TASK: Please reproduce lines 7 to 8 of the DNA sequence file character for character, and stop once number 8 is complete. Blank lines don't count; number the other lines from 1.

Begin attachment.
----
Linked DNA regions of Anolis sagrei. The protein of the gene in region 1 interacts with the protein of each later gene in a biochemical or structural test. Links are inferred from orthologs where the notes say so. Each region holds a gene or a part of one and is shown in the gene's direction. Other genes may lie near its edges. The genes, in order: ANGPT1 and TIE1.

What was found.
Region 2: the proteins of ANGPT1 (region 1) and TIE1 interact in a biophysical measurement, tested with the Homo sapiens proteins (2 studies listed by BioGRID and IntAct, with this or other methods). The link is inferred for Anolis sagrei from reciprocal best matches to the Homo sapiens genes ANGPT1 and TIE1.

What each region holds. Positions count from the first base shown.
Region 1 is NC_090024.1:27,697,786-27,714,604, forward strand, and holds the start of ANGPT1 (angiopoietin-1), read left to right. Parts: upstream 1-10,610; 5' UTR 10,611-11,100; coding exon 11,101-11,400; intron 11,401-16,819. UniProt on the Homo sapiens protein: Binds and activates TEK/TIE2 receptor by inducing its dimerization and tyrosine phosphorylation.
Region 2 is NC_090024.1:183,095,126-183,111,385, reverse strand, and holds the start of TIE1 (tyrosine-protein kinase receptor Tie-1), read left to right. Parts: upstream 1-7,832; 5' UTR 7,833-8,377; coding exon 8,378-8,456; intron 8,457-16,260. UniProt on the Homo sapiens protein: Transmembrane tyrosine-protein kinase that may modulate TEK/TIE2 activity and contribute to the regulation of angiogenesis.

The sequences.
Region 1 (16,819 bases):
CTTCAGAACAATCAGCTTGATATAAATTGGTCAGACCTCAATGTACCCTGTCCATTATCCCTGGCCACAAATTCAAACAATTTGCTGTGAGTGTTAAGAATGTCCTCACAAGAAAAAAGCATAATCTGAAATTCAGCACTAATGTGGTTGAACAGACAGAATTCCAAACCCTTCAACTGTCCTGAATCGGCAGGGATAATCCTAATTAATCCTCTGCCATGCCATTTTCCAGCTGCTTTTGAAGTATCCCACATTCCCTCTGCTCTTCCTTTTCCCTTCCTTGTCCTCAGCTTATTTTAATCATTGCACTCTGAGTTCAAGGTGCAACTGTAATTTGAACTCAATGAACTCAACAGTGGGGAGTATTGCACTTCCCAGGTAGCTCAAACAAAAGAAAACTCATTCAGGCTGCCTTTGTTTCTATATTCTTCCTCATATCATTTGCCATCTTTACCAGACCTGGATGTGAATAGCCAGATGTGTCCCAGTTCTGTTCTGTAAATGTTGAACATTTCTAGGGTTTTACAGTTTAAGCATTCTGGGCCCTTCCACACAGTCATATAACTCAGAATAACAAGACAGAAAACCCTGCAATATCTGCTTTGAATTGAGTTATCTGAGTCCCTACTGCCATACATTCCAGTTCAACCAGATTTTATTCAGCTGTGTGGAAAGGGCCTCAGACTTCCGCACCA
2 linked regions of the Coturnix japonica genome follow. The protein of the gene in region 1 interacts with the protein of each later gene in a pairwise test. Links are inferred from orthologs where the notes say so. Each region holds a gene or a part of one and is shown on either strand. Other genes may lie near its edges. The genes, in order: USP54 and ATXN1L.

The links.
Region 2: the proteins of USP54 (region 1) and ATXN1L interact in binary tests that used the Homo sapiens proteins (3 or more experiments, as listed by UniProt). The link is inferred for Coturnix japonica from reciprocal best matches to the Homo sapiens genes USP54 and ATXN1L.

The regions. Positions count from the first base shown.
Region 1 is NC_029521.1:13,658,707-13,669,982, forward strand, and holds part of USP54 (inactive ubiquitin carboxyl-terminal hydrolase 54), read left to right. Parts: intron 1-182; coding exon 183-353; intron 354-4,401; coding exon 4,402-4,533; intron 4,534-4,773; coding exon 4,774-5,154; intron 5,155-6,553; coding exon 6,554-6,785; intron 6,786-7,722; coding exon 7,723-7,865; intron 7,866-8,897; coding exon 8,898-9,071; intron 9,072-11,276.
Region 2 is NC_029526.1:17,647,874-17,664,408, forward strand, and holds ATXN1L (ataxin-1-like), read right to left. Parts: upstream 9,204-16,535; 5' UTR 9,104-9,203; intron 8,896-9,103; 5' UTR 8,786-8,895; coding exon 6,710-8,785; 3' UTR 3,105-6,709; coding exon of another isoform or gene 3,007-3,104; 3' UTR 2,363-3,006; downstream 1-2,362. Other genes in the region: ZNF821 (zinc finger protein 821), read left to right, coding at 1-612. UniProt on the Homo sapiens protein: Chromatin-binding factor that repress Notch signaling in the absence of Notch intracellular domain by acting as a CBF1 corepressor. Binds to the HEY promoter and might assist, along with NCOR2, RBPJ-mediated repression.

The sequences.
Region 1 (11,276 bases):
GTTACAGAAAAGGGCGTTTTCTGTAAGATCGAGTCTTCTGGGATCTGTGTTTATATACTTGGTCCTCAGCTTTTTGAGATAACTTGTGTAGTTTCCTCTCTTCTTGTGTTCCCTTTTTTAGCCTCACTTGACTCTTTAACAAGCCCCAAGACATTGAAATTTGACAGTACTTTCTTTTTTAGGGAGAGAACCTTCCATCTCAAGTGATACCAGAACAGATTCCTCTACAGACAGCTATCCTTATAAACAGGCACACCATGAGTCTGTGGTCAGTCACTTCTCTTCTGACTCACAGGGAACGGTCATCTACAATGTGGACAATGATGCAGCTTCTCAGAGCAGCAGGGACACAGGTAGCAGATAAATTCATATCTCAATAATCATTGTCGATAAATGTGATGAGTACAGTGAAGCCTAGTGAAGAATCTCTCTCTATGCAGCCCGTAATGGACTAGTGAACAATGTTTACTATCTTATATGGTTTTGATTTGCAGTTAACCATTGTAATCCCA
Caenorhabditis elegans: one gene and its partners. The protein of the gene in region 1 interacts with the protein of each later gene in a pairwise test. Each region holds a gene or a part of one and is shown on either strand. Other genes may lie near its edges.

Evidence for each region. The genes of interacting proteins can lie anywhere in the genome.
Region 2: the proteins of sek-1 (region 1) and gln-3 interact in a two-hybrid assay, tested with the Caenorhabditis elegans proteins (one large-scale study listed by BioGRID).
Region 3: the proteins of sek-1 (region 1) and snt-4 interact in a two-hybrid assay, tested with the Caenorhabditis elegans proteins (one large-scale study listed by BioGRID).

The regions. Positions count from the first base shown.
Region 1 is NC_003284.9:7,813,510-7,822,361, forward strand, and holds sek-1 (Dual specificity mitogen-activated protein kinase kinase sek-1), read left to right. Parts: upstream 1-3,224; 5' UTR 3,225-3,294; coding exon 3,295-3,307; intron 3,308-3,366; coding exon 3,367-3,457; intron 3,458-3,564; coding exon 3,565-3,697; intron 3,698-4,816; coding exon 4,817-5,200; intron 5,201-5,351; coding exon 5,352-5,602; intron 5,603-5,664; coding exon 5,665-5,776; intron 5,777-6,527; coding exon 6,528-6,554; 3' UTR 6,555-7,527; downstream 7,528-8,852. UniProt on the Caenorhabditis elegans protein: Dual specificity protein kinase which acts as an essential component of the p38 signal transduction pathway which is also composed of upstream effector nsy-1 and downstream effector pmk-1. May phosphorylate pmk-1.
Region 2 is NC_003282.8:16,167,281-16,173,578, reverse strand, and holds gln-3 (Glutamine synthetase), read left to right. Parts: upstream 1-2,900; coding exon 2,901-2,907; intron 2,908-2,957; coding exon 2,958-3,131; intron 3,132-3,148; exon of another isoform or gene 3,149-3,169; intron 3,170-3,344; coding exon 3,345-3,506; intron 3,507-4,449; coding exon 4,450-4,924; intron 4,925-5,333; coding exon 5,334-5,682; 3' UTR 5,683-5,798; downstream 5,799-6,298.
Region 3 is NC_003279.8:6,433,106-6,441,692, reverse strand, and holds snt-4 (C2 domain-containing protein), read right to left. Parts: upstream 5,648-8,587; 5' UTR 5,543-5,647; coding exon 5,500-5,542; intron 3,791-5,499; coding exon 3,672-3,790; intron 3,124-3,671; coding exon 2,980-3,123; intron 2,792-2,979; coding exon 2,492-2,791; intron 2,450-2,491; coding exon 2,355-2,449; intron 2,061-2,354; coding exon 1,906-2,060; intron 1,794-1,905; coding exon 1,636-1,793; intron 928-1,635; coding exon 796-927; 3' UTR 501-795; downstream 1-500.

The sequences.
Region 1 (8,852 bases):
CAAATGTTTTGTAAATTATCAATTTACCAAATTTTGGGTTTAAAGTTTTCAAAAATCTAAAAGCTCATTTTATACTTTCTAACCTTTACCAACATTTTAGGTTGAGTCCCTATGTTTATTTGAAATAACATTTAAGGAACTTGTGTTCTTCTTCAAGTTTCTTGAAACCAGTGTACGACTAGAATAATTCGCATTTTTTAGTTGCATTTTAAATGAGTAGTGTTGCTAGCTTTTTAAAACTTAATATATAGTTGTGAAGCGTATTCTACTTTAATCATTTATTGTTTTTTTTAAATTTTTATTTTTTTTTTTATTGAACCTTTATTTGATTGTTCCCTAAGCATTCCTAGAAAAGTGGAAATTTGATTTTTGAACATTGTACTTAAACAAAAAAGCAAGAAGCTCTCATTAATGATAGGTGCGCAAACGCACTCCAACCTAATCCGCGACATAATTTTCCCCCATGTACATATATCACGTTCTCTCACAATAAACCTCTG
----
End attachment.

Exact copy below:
The sequences.
Region 1 (16,819 bases):